Most Dangerous Jobs in the World!!!
Are you daring enough to earn a living with some of the world’s deadliest careers?
Earning a living could cost you your life.
While most of us are working in a safe environment, there are few bravest spirits who are risking their lives every day by taking on one of these 18 most dangerous jobs in the world.
Unfortunately, the folks who truly put their lives on the line often aren’t given any medals or recognition.
Get ready to have your mind blown and feel shivers down your spine!!
|4.||Skyscraper Glass Cleaners|
|8.||Land Mine Remover|
|9.||Offshore Oil Riggers|
|15.||Alaskan Crab Fisherman|
Most Dangerous Jobs in the World
The information and details has been compiled through reliable sites including Wikipedia.
Being an astronaut is one of the most dangerous jobs in the world.
Spacewalk sounds wonderful, but the real stuff as an astronaut is not that fun. An astronaut at least has to stay up to 6 months in the space station performing scientific experiments on the human body and living in space.
Besides, space is lethal with cosmic radiation, which can cause long-term cancer risks and also can damage DNA.
According to NASA reports, spaceflight leads to increased exposure to zero gravity.
And thus, it comes with certain threats like motion sickness, weak immune system, bone, and muscle tissue loss.
Similarly, astronauts must live in isolation which results in sleepless nights and mental health problems.
Moreover, while on a mission to Mars or Moon, the astronauts face communication blackouts. It becomes hard to know and help them in threatening conditions from Earth.
Till now, 31 astronauts have died on the space mission. Apollo lunar astronauts have higher mortality rates due to cardiovascular diseases.
Though the job pays a pretty decent income, it takes a lot of courage and risks to be an astronaut.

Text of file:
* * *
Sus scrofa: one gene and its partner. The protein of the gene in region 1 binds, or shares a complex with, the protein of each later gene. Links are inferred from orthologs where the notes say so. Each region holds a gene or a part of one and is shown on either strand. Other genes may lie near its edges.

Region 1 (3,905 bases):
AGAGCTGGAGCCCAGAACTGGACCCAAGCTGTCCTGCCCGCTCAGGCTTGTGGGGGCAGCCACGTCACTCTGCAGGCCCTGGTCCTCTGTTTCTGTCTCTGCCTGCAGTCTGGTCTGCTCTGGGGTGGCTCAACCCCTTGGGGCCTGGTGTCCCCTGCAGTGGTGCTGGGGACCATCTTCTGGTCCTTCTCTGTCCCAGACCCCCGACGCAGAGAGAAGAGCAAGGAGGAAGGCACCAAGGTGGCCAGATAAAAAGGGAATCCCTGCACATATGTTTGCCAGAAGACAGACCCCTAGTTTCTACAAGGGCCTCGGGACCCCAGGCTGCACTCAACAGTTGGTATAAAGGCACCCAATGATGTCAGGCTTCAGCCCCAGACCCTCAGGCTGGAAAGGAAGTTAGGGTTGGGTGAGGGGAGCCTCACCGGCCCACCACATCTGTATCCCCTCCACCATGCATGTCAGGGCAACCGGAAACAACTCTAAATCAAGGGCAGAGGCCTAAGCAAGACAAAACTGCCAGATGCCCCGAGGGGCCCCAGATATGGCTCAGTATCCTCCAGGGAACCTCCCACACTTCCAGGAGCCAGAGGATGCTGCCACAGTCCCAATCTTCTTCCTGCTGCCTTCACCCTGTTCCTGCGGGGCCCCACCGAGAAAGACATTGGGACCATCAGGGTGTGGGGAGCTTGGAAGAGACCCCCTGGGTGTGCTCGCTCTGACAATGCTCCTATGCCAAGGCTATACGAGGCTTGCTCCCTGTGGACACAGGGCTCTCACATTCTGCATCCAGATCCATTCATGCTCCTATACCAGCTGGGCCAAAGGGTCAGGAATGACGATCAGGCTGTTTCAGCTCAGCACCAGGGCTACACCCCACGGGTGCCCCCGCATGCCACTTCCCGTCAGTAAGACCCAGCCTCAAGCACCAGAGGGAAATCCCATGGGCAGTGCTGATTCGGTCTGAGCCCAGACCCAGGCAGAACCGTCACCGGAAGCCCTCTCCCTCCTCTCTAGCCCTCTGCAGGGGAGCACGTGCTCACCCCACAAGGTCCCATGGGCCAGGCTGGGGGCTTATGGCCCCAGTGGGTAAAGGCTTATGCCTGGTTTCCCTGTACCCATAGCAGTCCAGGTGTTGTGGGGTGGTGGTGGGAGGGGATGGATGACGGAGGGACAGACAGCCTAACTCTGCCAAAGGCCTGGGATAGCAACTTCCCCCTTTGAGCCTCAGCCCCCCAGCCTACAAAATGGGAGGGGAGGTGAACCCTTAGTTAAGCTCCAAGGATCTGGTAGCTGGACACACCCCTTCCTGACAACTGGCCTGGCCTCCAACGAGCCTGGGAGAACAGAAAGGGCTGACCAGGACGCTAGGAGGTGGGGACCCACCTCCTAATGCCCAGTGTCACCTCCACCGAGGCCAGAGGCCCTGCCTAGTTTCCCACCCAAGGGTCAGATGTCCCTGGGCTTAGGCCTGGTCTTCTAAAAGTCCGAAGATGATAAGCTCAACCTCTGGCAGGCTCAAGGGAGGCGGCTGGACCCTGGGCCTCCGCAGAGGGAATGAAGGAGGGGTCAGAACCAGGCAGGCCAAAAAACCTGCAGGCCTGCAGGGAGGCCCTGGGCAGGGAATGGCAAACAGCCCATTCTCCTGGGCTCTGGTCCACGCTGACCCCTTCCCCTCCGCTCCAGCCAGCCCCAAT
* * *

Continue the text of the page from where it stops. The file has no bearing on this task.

17. E-Waste Recyclers
E-waste recycling job is another most dangerous job in the world.
With the rapid increase in the use of technology, new kinds of waste (electronic waste) like computers, cell phones, circuit boards, etc., are also increasing.
E-waste is one of the major global problems. Every year, the world produces more than 65.4 million tonnes of e-waste.
Millions of individuals worldwide are engaged as e-waste recyclers. They informally collect, repair, renovate, dismantle, recycle, and dispose of the e-waste under harmful working conditions.
While trying to take out reusable parts from the e-wastes like a hard drive or precious metals (gold, silver) to earn some good income, they often risk their lives and the environment.
E-waste recyclers are prone to suffer from serious health damages caused by toxic substances like mercury, lead, lithium, barium, etc. These potent toxins lead to brain, heart, liver, and kidney damages.
16. Underground Welder
The job of the underwater welder is challenging but has high demand and pays pretty good. Similarly, being an underground welder is not that easy. One must have extensive training and experience in scuba diving and welding.
Underwater welders maintain and repair marine structures. They repair oil drilling rigs, underwater pipelines, dams, ships, and nuclear power facilities. Their job location might vary from lakes, rivers, dams to deepest offshores.
What makes the job of underground welders dangerous is they might face risks of electric shock, decompression sickness, and hypothermia.
Besides, changes in water pressure can also result in drowning. Moreover, wet welding produces oxygen and hydrogen gases which, when becomes concentrated, lead to an explosion.
Each year 11 underground welders die due to drowning.
15. Alaskan Crab Fisherman
Alaska is home to the sweet and extremely tender crab species, King Crab.
The crab fishermen go for hunting valuable king crabs in the Gulf of Alaska, mainly in the Bering Sea. As the peak season for the Alaskan crabs is mostly during winter, the fishermen have to face the roughest conditions.
During winter, the Bering Sea is ruthless. Wild cool storms roar around the heavy sea. Similarly, the temperature drops below the freezing point, and the ice covers the whole boat making it slippery.
The Alaskan crab fisherman has to face all these challenges and stay alert.
In the midst of the uncertainty and raging sea, they have to put bait on a 360 kg crab pot supported by a crane, throw them underwater, and pull it on the right catch.